END

      It is too bad that Omar pretends to know a thing or two about Greek since it is now going to come back to expose him as someone who doesn’t have a clue about NT Greek.

      Although it is true that Kyrie is typical the case used for direct address (vocative) it is also true that the nominative form Kyrios is also used for direct address just as we find in the following example:

      “You call me Teacher and Lord (HO DIDASKALOS kai HO KYRIOS); and you are right, for so I am. If I then, your Lord and Teacher (HO KYRIOS kai HO DIDASKALOS), have washed your feet, you also ought to wash one another’s feet. ” John 13:13-14

      Here we have the nominative used in direct address since there is no doubt that the disciples were calling Jesus both Teacher and Lord. Now let’s see what the greatest NT Greek scholar of the last century stated about this passage:

      Master (ο διδασκαλος — Ho didaskalos). NOMINATIVE FORM (not in apposition with με — me accusative after πωνειτε — phōneite), BUT REALLY VOCATIVE IN ADDRESS with the article (called titular nominative sometimes) like ο Κυριος και ο τεος μου — Ho Kurios kai ho theos mou IN JOHN 20:28. “Teacher.” See John 11:28 for Martha‘s title for Jesus to Mary.

      Lord (ο Κυριος — Ho Kurios). Another and separate title. In John 1:38 we have Διδασκαλε — Didaskale (vocative form) for the Jewish αββει — Rabbei and in John 9:36, John 9:38 Κυριε — Kurie for the Jewish καλως — Mari It is significant that Jesus approves (κυριος — kalōs well) the application of both titles to himself AS HE ACCEPTS FROM THOMAS THE TERMS τεος — kurios and ειμι γαρ — theos (A. T. Robertson’s Word Pictures of the New Testament)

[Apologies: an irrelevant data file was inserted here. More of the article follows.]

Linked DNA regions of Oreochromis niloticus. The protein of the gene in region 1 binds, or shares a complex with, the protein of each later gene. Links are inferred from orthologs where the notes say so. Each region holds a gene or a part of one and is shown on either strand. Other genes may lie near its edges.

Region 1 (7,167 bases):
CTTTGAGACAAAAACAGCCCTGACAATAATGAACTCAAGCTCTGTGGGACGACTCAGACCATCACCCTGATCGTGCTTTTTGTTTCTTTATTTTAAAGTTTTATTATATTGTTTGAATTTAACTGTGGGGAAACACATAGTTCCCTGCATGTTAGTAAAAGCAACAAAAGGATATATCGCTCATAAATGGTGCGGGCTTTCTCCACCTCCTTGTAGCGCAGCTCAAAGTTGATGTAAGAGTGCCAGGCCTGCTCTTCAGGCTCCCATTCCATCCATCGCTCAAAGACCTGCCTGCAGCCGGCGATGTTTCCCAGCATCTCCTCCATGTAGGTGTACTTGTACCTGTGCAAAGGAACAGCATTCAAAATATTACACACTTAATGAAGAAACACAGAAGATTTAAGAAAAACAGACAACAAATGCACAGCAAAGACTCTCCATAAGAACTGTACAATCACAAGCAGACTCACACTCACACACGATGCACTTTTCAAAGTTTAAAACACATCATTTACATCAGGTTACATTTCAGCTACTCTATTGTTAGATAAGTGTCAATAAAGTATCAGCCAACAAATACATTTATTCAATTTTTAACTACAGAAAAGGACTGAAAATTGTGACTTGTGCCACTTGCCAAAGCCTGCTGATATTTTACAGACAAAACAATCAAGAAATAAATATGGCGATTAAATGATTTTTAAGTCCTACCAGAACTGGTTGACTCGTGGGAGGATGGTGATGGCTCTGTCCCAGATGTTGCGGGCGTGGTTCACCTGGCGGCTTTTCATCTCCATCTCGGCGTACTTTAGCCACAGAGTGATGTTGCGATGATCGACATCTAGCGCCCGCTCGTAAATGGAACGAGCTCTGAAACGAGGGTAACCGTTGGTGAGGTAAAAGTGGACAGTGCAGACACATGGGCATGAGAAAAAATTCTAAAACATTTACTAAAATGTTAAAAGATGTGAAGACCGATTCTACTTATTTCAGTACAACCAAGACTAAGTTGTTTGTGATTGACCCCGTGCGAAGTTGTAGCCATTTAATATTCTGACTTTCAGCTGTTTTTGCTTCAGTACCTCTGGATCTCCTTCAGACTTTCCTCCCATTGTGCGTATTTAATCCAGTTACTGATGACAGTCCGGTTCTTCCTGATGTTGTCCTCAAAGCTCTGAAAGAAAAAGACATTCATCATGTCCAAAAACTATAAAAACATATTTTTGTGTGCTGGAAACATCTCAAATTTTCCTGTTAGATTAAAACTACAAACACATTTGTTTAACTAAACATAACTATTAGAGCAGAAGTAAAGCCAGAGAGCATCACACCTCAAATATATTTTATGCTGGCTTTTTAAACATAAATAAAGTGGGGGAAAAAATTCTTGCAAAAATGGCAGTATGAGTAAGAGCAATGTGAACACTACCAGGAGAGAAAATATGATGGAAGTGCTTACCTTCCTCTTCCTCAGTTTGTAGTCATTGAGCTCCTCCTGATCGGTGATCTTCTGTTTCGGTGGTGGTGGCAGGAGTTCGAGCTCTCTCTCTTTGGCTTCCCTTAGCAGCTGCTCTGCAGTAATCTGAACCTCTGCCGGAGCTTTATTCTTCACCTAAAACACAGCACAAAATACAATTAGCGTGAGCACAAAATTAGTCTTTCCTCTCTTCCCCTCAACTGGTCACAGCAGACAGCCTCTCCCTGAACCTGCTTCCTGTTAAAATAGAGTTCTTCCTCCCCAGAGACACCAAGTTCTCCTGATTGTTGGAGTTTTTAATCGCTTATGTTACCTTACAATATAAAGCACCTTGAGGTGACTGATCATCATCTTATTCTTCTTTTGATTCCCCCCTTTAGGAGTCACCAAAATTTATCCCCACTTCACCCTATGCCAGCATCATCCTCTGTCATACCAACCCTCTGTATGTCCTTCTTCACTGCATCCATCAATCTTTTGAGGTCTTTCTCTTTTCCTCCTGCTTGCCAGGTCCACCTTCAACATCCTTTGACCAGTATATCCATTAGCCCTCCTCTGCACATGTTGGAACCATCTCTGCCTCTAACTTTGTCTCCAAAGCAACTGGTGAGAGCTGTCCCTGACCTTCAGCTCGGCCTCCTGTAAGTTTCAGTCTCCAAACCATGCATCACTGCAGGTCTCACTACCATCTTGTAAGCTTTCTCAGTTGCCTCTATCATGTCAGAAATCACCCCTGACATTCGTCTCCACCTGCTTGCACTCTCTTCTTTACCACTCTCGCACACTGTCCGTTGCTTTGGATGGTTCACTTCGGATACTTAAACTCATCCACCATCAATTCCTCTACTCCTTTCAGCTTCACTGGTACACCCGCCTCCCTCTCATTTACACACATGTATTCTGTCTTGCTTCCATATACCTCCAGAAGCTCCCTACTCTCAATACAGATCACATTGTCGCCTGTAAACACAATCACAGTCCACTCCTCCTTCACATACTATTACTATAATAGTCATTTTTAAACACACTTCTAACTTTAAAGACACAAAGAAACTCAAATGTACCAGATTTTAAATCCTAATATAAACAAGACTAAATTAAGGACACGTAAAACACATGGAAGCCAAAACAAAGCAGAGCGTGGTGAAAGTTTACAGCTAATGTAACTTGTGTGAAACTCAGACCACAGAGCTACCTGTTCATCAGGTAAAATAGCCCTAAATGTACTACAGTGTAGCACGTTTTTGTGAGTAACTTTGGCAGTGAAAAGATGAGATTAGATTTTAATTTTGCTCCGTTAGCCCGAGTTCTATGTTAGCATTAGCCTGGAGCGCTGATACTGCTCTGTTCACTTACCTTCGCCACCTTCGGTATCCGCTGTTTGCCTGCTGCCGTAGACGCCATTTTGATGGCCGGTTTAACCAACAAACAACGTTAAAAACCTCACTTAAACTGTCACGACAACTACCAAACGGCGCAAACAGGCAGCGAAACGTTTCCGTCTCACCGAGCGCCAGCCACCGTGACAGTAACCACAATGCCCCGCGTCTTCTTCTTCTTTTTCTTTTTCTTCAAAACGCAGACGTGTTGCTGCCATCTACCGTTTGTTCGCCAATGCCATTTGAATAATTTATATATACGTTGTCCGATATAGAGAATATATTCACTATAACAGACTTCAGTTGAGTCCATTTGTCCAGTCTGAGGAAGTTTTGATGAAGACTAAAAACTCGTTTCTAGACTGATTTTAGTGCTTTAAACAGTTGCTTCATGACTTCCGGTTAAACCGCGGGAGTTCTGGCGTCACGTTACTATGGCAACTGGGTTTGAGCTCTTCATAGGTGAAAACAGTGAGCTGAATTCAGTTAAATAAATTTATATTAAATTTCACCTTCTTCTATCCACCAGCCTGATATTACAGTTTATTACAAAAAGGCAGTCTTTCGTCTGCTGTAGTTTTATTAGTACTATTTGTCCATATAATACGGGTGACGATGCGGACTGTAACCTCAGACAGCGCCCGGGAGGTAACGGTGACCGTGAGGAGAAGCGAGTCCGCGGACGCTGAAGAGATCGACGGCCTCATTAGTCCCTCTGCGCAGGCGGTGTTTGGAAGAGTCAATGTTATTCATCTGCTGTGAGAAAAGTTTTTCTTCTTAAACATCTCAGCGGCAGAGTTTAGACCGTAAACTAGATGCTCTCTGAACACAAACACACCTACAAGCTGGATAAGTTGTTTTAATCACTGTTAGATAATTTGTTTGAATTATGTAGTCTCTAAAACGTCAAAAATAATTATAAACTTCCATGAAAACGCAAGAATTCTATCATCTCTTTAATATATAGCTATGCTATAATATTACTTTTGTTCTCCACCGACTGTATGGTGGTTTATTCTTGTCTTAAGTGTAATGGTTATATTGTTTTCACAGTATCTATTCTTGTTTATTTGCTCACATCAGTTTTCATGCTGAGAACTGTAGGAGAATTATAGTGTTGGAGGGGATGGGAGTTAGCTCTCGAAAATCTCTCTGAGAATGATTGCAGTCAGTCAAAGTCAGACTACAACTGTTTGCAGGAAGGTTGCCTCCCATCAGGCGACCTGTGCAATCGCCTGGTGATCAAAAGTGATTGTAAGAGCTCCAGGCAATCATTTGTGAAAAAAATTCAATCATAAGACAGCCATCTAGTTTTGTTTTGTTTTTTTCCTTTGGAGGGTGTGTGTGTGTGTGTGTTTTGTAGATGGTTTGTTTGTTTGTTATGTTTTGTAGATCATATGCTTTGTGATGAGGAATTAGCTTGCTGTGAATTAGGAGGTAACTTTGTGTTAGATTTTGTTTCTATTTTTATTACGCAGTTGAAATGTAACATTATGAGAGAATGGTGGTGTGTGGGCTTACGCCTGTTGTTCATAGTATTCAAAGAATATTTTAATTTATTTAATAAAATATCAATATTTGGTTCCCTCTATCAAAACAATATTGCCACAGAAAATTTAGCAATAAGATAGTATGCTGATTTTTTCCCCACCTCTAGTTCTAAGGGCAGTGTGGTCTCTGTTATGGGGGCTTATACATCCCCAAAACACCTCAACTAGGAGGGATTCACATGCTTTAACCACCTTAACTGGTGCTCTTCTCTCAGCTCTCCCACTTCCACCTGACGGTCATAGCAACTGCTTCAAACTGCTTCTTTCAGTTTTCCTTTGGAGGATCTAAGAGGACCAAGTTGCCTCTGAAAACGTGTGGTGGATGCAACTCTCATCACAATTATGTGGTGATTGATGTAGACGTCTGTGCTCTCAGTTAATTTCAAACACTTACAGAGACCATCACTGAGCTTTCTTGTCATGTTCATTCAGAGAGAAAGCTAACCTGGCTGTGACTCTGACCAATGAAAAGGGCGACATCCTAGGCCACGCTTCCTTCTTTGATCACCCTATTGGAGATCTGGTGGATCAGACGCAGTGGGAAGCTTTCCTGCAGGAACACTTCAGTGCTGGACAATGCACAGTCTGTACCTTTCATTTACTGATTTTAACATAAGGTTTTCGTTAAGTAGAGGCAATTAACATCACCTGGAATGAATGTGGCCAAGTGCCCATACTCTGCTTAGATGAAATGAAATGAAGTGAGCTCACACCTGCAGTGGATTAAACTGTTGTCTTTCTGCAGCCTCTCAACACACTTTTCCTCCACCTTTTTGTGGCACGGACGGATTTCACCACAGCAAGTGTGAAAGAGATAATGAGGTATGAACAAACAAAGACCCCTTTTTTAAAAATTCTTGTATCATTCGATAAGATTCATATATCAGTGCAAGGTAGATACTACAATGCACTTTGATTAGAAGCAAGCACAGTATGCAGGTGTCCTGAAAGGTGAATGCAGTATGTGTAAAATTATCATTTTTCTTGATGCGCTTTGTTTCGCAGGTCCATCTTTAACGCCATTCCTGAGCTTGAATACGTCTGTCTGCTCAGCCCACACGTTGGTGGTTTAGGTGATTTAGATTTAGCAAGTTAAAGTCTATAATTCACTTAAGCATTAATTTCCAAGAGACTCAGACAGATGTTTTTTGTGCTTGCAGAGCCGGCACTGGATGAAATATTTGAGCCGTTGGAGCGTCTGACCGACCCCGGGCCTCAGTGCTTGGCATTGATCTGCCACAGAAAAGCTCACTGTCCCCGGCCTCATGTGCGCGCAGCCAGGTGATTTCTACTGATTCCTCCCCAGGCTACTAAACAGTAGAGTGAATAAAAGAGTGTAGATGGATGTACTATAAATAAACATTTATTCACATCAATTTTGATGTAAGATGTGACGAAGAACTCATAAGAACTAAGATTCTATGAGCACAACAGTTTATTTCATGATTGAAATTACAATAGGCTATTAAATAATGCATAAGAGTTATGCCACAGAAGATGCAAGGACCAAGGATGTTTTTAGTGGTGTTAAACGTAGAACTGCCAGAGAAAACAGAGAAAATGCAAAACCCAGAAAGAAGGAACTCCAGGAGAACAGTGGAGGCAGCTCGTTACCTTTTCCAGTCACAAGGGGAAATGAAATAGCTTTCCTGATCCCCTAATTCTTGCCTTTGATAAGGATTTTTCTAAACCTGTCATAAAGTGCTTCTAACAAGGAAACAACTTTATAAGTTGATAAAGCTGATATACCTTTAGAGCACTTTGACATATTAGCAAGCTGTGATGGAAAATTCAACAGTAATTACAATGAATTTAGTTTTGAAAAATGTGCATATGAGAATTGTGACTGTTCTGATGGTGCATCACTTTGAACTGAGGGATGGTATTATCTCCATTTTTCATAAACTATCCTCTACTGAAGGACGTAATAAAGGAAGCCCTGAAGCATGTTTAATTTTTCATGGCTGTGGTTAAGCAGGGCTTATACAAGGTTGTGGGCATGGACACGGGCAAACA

Here is another example:

      “Worthy art thou, our Lord and God (HO KYRIOS kai HO THEOS HEMON), to receive glory and honor and power, for thou didst create all things, and by thy will they existed and were created.” Revelation 4:11

      This verse is virtually identical to John 20:28 since it uses two nominatives even though the words are directly address to God. Once again, note the words of Robertson:

      Our Lord and our God (ο κυριος και ο τεος ημων — ho kurios kai ho theos hēmōn). THE NOMINATIVE FORM HERE USED AS VOCATIVE AS IN JOHN 20:28 AND OFTEN. (Word Pictures of the New Testament)

      And here is the final example where the nominative is used for direct address:

      “And at the ninth hour Jesus cried with a loud voice, ‘E′lo-i, E′lo-i, la′ma sabach-tha′ni?’ which means, ‘My God, my God (HO THEOS MOU, HO THEOS MOU), why hast thou forsaken me?'” Mark 15:34

      Compare:

      “And about the ninth hour Jesus cried with a loud voice, ‘Eli, Eli, la′ma sabach-tha′ni?’ that is, ‘My God, my God (THEE MOU, THEE MOU), why hast thou forsaken me?” ” Matthew 27:46

      These examples where the nominative is used in place of the vocative are the reason why Robertson could say the following about John 20:28:

      My Lord and my God (ο κυριος μου και ο τεος μου — Ho kurios mou kai ho theos mou). Not exclamation, BUT ADDRESS, THE VOCATIVE CASE THOUGH THE FORM OF THE NOMINATIVE, A VERY COMMON THING IN KOINE. Thomas was wholly convinced and did not hesitate to address the Risen Christ as Lord and God. And Jesus accepts the words and praises Thomas for so doing. (Word Pictures of the New Testament)

      Robertson wasn’t the only NT Greek scholar to make this argument: